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Cabrito al pastor is the perfect blend of Jewish and Mexican influences

October 3, 2018

Cabrito al pastor is often served with steamed goat’s head and machito (innards tied up in tripe)

Scraping gray strips of flesh off a kid’s skull on a recent trip to Torreón in northern Mexico, I was a little apprehensive about my first bite. Next to the head sat a ball of organs tied together with guts that glistened with fat.

But I’ve long since learned that in Mexico, it’s worth trying everything. Besides,cabrito al pastor, a spit-roasted baby goat dish not to be confused with pork tacos al pastor, is the source of great pride here in the state of Coahuila and neighboring Nuevo León.

Cabrito al pastor is one of northern Mexico’s most iconic dishes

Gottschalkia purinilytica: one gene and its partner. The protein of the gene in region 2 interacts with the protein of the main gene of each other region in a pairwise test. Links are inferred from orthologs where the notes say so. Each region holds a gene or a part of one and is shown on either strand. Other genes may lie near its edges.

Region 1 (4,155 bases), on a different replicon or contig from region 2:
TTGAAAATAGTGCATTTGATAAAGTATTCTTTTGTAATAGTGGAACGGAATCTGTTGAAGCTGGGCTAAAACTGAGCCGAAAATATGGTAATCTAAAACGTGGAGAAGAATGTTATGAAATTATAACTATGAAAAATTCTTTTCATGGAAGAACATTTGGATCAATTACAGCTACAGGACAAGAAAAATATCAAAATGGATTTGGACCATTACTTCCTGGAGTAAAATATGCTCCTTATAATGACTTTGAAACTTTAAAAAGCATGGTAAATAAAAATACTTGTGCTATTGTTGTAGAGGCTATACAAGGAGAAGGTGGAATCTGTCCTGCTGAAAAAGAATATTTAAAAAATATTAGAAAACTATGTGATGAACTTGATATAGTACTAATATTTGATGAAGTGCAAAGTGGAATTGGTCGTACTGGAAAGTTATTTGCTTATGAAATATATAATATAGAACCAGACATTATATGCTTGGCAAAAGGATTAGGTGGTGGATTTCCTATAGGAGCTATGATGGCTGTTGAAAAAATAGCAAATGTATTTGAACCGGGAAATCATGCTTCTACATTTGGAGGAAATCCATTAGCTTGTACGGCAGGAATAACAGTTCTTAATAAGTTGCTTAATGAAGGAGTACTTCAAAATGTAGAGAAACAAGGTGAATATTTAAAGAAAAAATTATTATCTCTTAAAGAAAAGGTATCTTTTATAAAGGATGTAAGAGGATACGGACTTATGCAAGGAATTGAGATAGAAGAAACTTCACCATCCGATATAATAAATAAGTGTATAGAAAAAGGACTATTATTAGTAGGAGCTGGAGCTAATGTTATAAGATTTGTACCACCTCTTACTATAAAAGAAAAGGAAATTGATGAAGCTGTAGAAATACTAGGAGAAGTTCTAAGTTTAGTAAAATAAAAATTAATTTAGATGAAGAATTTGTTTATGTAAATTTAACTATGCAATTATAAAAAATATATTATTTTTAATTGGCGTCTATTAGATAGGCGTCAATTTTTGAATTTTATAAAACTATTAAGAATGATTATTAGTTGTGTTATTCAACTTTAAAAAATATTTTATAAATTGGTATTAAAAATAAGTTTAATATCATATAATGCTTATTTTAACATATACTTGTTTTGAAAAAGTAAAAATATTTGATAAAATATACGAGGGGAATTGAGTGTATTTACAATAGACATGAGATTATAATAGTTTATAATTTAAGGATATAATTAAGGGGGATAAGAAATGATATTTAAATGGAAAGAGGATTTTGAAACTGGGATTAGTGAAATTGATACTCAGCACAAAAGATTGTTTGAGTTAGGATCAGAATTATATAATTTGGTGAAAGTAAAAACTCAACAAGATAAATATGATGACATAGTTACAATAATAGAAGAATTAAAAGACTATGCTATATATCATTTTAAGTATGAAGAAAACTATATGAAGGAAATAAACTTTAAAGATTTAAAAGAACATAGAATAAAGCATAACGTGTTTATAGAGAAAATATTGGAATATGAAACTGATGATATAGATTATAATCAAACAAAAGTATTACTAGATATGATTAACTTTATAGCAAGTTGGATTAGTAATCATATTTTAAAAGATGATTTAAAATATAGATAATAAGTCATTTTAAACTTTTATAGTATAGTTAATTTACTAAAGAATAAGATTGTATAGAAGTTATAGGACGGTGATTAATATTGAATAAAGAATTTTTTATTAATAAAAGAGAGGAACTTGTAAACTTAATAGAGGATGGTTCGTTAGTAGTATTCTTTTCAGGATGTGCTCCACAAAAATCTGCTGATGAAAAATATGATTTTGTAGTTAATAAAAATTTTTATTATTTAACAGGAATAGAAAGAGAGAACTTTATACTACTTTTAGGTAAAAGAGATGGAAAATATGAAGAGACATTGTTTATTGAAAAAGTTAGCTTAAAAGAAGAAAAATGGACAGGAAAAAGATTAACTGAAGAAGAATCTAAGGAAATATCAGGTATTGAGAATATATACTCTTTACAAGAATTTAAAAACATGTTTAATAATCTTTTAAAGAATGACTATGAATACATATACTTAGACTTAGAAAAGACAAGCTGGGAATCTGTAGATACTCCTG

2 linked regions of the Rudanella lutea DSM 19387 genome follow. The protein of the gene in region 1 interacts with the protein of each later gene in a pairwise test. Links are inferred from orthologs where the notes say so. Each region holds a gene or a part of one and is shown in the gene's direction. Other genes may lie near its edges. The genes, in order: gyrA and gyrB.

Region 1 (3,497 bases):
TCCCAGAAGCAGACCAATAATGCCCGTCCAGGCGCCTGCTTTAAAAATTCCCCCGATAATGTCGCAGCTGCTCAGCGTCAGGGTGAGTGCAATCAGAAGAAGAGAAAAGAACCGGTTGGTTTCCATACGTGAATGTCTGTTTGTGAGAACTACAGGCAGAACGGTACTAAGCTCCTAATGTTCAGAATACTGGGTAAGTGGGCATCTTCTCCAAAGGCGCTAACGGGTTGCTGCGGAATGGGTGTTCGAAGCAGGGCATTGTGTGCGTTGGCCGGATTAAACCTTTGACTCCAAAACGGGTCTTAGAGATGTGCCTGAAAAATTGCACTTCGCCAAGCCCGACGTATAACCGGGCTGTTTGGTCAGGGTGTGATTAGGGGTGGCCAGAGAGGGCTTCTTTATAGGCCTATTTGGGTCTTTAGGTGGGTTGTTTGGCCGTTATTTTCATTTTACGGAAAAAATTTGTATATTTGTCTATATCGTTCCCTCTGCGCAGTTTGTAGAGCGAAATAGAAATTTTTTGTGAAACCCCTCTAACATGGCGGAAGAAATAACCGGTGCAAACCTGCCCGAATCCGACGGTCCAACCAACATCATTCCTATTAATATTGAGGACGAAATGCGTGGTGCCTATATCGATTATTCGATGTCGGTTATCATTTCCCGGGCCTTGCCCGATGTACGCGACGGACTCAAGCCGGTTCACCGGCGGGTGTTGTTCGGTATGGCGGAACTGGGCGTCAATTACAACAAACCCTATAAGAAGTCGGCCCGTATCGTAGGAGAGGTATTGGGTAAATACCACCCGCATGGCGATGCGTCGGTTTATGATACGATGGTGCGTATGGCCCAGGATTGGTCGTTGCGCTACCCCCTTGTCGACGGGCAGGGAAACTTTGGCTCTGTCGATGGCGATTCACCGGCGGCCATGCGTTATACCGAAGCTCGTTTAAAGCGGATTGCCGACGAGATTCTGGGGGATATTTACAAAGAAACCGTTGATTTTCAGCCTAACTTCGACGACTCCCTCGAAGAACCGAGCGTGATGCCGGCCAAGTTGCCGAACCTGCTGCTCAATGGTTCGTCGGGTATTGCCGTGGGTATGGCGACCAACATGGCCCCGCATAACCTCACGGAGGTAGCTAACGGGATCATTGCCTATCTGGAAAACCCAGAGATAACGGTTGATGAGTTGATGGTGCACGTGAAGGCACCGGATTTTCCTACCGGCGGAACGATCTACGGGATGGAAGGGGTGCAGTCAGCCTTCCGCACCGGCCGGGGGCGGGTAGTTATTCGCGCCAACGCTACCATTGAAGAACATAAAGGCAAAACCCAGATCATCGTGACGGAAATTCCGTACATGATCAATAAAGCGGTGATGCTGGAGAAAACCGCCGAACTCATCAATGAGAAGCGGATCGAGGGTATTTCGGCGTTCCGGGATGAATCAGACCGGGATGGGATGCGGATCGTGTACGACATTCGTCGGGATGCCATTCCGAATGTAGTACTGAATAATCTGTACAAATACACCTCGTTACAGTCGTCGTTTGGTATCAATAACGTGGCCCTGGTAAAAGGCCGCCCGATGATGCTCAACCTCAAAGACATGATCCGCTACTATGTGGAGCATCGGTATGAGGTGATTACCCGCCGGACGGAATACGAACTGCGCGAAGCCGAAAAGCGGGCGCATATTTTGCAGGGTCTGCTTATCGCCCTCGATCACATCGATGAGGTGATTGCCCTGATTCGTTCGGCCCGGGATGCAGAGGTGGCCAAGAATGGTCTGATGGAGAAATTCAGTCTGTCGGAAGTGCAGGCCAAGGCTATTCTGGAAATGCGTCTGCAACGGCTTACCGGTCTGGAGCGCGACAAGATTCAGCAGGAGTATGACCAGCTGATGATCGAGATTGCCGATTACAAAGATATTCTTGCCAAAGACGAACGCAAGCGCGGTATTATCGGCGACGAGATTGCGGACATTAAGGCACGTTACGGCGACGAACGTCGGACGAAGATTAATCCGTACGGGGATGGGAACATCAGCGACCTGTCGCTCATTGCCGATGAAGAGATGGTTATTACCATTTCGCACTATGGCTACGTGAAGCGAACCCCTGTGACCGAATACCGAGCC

Like tacos al pastor—a much loved Mexican take on shawarma, which Lebanese immigrants introduced to the central city of Puebla in the 20th century—cabrito al pastor is the product of Mexico’s Mestizo identity and the glorious fusion of indigenous flavors with European and Middle Eastern ingredients and influences.
My first taste came in La Majada, a local institution known for serving the best cabrito in the arid, industrial city of Torreón. Tucking into a generous plate of tender shoulder meat and crispy skin, I was immediately struck by how much gamier the flavor was than the goat birria I’ve grown to love down in Guadalajara.

Cabrito al pastor was a style popularized by Sephardi Jewish shepherds who settled in northern Mexico

The next morning I went back to meet Federico Chávez, the head chef who has worked at La Majada for 34 years. He tells me they sell 35 to 40 goats per week, with each one serving seven people…
Click here to read this article in full at Munchies
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